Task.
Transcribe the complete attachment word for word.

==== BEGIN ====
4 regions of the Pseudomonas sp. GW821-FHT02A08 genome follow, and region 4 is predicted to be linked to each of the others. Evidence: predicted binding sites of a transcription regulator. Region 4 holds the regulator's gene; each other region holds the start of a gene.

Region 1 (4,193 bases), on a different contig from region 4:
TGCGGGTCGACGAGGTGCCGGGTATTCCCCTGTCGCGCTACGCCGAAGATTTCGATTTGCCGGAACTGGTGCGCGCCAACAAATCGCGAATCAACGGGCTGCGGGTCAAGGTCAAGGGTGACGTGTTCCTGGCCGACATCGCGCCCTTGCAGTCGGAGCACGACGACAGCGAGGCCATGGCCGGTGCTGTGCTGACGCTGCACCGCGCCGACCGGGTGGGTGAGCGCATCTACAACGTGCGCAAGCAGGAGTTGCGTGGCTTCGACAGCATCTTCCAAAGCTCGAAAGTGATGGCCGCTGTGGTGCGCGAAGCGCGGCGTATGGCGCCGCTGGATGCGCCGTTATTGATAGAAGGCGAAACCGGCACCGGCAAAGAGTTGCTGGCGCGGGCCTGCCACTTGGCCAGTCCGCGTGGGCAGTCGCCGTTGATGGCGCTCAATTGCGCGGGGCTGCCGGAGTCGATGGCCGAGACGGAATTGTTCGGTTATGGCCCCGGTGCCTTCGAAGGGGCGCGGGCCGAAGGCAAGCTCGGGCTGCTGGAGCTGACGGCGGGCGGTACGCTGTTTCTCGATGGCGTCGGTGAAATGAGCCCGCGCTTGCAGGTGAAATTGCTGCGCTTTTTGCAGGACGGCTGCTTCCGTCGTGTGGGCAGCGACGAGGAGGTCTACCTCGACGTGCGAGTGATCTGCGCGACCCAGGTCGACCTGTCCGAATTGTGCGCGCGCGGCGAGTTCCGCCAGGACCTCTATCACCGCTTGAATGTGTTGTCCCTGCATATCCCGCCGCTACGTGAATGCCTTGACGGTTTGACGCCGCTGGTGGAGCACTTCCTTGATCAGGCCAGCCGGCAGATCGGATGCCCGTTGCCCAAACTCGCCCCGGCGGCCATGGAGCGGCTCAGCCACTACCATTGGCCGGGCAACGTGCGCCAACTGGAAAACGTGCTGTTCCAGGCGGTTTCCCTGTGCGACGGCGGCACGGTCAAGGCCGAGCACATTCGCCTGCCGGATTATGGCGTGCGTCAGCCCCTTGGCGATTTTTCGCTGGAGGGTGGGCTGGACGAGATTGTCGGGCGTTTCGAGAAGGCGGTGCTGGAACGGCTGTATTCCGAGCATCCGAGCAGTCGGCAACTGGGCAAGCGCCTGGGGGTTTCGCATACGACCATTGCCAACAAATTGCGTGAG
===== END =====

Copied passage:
4 regions of the Pseudomonas sp. GW821-FHT02A08 genome follow, and region 4 is predicted to be linked to each of the others. Evidence: predicted binding sites of a transcription regulator. Region 4 holds the regulator's gene; each other region holds the start of a gene.

Region 1 (4,193 bases), on a different contig from region 4:
TGCGGGTCGACGAGGTGCCGGGTATTCCCCTGTCGCGCTACGCCGAAGATTTCGATTTGCCGGAACTGGTGCGCGCCAACAAATCGCGAATCAACGGGCTGCGGGTCAAGGTCAAGGGTGACGTGTTCCTGGCCGACATCGCGCCCTTGCAGTCGGAGCACGACGACAGCGAGGCCATGGCCGGTGCTGTGCTGACGCTGCACCGCGCCGACCGGGTGGGTGAGCGCATCTACAACGTGCGCAAGCAGGAGTTGCGTGGCTTCGACAGCATCTTCCAAAGCTCGAAAGTGATGGCCGCTGTGGTGCGCGAAGCGCGGCGTATGGCGCCGCTGGATGCGCCGTTATTGATAGAAGGCGAAACCGGCACCGGCAAAGAGTTGCTGGCGCGGGCCTGCCACTTGGCCAGTCCGCGTGGGCAGTCGCCGTTGATGGCGCTCAATTGCGCGGGGCTGCCGGAGTCGATGGCCGAGACGGAATTGTTCGGTTATGGCCCCGGTGCCTTCGAAGGGGCGCGGGCCGAAGGCAAGCTCGGGCTGCTGGAGCTGACGGCGGGCGGTACGCTGTTTCTCGATGGCGTCGGTGAAATGAGCCCGCGCTTGCAGGTGAAATTGCTGCGCTTTTTGCAGGACGGCTGCTTCCGTCGTGTGGGCAGCGACGAGGAGGTCTACCTCGACGTGCGAGTGATCTGCGCGACCCAGGTCGACCTGTCCGAATTGTGCGCGCGCGGCGAGTTCCGCCAGGACCTCTATCACCGCTTGAATGTGTTGTCCCTGCATATCCCGCCGCTACGTGAATGCCTTGACGGTTTGACGCCGCTGGTGGAGCACTTCCTTGATCAGGCCAGCCGGCAGATCGGATGCCCGTTGCCCAAACTCGCCCCGGCGGCCATGGAGCGGCTCAGCCACTACCATTGGCCGGGCAACGTGCGCCAACTGGAAAACGTGCTGTTCCAGGCGGTTTCCCTGTGCGACGGCGGCACGGTCAAGGCCGAGCACATTCGCCTGCCGGATTATGGCGTGCGTCAGCCCCTTGGCGATTTTTCGCTGGAGGGTGGGCTGGACGAGATTGTCGGGCGTTTCGAGAAGGCGGTGCTGGAACGGCTGTATTCCGAGCATCCGAGCAGTCGGCAACTGGGCAAGCGCCTGGGGGTTTCGCATACGACCATTGCCAACAAATTGCGTGAG